Where did the lead come from that killed the condor? From a gun barrel, obviously. But before that? The manufacturer. And before that? Early European firearms came into existence before the end of the Middle Ages, and ever since then, through the Ages of Exploration, Colonization, Imperialism, Industrialism, our Digital Age and likely beyond, gunpowder has made the world go ‘round. And until recently, those guns were firing exclusively lead bullets. Lead has been the standard for small-caliber ammunition from practically the first shot fired. Lead is a soft metal, and incredibly abundant. Lead can be melted down and shaped by almost anyone, a key factor in previous centuries when there was no such thing as a local hunting goods store. The malleability of lead allowed our Founding Fathers to fashion their own bullets from household objects. Lead expands once it hits its target, a byproduct of its natural composition. This expansion produces wounds that are larger, and thus more lethal. Through war and peace, guns and gunpowder have been the deciding factor in human civilization for several hundred years, and until very recently, lead was the universal constant. Everything done, every advancement made, every improvement considered, was designed to incorporate lead. Like automobiles and gasoline, the firearm industry has singularly revolved around lead’s constant presence, seemingly from its inception.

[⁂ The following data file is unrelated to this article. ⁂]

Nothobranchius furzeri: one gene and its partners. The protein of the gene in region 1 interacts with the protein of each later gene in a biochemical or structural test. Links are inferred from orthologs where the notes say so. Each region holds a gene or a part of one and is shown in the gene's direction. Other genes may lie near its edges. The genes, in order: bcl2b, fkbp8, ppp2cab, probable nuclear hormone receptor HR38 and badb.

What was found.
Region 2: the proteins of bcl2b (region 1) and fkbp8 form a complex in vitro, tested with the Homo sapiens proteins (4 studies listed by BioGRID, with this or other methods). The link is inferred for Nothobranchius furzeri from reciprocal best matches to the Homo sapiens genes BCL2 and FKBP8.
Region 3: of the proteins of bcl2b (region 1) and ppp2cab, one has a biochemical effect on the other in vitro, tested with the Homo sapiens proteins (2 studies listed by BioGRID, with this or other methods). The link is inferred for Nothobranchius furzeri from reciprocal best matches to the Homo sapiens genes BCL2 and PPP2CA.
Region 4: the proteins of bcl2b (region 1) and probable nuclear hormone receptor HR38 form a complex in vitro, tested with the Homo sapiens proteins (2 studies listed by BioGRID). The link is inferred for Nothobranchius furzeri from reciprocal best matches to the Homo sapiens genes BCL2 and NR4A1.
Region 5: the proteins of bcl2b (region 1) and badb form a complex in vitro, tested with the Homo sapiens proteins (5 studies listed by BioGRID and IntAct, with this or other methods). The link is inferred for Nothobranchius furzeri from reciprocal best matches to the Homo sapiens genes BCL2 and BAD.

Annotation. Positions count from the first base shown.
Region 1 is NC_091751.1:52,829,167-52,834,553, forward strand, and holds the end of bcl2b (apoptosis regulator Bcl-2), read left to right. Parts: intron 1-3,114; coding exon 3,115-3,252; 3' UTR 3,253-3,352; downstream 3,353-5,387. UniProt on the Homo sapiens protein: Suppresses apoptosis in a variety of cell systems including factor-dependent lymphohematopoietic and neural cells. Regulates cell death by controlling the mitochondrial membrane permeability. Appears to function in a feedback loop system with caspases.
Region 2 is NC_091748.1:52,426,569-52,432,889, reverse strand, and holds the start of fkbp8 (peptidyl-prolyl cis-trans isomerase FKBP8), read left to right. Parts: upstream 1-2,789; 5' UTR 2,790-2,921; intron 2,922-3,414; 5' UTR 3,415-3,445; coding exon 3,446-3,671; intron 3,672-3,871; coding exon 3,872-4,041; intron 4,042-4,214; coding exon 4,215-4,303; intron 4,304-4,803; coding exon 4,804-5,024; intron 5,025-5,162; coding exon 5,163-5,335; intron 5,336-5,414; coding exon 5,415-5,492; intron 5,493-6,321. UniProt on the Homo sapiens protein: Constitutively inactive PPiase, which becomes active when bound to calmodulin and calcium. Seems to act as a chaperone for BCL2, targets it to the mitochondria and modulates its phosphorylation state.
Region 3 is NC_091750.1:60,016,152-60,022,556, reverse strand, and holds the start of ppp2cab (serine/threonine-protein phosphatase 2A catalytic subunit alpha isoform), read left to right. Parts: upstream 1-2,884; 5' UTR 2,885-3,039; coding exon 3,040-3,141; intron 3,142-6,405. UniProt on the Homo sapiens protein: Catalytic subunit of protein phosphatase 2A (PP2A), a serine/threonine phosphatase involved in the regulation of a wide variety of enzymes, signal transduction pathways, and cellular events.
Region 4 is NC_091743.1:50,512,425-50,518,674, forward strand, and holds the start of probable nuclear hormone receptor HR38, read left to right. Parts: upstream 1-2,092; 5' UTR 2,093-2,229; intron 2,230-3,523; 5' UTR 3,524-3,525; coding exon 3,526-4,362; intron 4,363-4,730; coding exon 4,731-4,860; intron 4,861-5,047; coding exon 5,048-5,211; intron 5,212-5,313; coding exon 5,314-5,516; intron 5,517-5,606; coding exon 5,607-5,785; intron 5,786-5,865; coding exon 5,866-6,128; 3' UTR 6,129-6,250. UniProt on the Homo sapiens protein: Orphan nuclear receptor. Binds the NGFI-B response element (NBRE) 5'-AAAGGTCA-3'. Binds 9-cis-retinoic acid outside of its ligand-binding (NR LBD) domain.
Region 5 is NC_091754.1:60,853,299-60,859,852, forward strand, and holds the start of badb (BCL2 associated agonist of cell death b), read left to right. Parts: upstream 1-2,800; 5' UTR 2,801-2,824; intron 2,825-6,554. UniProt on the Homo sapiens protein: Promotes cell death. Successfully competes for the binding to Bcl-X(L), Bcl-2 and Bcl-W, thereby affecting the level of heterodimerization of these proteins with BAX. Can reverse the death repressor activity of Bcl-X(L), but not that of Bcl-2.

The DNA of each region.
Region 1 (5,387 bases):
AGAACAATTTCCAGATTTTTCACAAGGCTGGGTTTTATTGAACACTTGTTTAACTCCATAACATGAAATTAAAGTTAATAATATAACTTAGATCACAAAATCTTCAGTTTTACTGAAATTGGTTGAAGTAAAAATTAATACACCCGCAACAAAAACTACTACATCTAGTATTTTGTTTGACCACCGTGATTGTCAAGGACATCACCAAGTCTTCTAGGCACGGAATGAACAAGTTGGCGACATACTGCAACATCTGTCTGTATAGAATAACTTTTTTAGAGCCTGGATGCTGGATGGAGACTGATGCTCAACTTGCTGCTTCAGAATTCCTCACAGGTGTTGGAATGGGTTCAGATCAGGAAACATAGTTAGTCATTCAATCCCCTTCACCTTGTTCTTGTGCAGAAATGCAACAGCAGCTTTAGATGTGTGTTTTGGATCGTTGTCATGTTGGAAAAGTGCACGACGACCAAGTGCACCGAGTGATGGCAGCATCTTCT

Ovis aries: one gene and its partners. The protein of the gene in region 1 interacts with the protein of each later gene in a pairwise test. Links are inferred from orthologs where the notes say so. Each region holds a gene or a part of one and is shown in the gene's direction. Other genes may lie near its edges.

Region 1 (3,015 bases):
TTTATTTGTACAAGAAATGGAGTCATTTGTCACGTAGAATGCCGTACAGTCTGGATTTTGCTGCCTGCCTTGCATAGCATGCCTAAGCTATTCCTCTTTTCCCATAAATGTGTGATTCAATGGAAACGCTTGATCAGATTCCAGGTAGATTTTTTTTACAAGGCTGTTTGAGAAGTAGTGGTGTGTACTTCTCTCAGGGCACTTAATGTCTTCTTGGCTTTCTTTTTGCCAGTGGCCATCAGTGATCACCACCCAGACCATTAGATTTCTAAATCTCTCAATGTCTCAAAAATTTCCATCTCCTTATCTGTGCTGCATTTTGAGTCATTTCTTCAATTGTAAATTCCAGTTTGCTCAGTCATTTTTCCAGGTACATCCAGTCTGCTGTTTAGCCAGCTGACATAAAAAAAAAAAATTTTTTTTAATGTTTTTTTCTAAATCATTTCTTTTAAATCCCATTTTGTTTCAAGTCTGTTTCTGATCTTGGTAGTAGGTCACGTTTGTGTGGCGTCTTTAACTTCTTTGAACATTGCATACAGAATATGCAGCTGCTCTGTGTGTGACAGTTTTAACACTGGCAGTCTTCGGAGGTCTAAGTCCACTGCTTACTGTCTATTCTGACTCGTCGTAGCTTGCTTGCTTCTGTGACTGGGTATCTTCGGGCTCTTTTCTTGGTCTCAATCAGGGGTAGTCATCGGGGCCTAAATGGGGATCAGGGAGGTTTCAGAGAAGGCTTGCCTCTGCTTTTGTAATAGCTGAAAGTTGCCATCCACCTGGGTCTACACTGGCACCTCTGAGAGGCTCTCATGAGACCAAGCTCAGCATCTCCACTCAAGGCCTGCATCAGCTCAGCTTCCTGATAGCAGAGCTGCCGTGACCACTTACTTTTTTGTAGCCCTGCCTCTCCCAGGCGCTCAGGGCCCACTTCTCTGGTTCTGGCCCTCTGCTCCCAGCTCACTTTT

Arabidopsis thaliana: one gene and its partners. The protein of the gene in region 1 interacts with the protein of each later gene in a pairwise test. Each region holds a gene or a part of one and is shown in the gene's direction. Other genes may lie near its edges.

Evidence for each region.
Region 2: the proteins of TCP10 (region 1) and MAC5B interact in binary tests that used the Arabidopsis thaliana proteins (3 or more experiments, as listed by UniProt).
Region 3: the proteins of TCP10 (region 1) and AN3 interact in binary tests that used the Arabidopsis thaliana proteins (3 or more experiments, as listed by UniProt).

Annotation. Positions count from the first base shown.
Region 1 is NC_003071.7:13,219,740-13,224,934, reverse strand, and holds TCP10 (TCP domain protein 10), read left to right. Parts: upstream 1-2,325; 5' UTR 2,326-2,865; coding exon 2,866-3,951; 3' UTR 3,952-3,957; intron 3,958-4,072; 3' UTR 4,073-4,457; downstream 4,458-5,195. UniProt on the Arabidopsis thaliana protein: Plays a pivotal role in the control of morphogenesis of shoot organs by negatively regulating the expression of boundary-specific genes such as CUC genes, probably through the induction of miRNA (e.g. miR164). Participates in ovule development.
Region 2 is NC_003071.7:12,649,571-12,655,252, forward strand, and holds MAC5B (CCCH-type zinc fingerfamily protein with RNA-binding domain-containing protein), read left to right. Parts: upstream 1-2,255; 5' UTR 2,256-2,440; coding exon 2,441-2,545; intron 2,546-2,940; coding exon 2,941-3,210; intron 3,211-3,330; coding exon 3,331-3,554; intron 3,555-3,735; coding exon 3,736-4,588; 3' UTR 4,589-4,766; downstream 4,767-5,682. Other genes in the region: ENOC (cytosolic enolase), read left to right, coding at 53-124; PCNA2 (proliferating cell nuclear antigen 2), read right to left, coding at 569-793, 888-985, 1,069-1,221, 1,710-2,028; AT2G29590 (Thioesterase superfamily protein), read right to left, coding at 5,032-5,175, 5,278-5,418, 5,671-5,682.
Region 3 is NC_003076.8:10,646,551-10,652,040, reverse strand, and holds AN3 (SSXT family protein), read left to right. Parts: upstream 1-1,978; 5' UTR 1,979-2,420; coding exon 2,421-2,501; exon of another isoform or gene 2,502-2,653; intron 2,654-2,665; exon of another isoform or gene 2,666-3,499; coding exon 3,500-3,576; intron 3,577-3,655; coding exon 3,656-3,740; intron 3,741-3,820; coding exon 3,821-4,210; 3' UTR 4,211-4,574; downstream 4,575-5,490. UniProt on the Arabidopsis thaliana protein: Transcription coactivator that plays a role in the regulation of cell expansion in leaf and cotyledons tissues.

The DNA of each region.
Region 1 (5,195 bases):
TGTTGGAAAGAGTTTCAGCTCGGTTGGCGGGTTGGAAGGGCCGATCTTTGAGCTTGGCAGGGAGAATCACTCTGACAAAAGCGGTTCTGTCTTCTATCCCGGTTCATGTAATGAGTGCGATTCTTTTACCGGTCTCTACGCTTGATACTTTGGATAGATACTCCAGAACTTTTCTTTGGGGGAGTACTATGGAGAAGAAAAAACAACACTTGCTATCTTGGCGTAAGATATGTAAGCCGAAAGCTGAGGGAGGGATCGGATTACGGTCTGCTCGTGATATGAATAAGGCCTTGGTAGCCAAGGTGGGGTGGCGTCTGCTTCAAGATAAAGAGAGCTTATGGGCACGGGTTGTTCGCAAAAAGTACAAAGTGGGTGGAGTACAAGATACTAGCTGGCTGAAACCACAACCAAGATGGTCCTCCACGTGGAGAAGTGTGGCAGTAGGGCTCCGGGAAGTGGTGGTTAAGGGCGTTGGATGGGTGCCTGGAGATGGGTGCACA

By comparison, lead was a common ingredient in house paints until 1978. In 2012, we know that lead is toxic. At Liberty Wildlife, we know that this California condor, numbered 246, died a slow, agonizing, and arguably pointless death. No one can dispute that lead is dangerous, but reversing hundreds of years of precedent is a heady task. Every gun on every continent in every war since the bow gave way to the bullet has been designed, tested, and perfected around the idea of using lead. Lead as a material is cheaper than copper, and since guns have been historically designed to use lead, lead bullets typically perform more effectively and at a far cheaper price. Copper is a lighter material and lacks some of the expansive characteristics that makes lead an effective killer. While “killer” sounds brutal, the fact that a lead bullet expands as it does when passing through a target makes it a more humane hunting tool because of it. Everything we thought we knew about firing a gun needs to be reconceived to match the different qualities of copper and how they relate to ballistics. Copper can, and almost undoubtedly will replace lead as the gold standard for ammunition, but recognizing that fact, and expediting it, are two different things. It’s almost like rethinking the wheel. It can certainly be done, but it takes time before you have a hovership.
California banned lead ammunition from condor ranges in 2007. Most likely, other states will follow suit, regardless of whether there are endangered animals or not. All animals deserve our thoughtfulness. That said, the issue itself deserves thoughtfulness. Before lead can be completely removed from the equation, there needs to be a widespread, available, and affordable alternative. We must keep in mind that a lack of change could be the result of a current lack of options, rather than a lack of caring. As companies are forced to redesign both gun and bullet to suit the characteristics of copper rather than lead, both time and money will be consumed. The market, essentially, must undergo a complete shift – one that, while necessary, cannot be completed overnight. What do we do in the meantime? The only weapon more powerful than a gun is knowledge. This is a complex issue, for everyone involved: rehabber, hunter, environmentalist, manufacturer. The more knowledge we all have, of all sides, the better off we’ll be.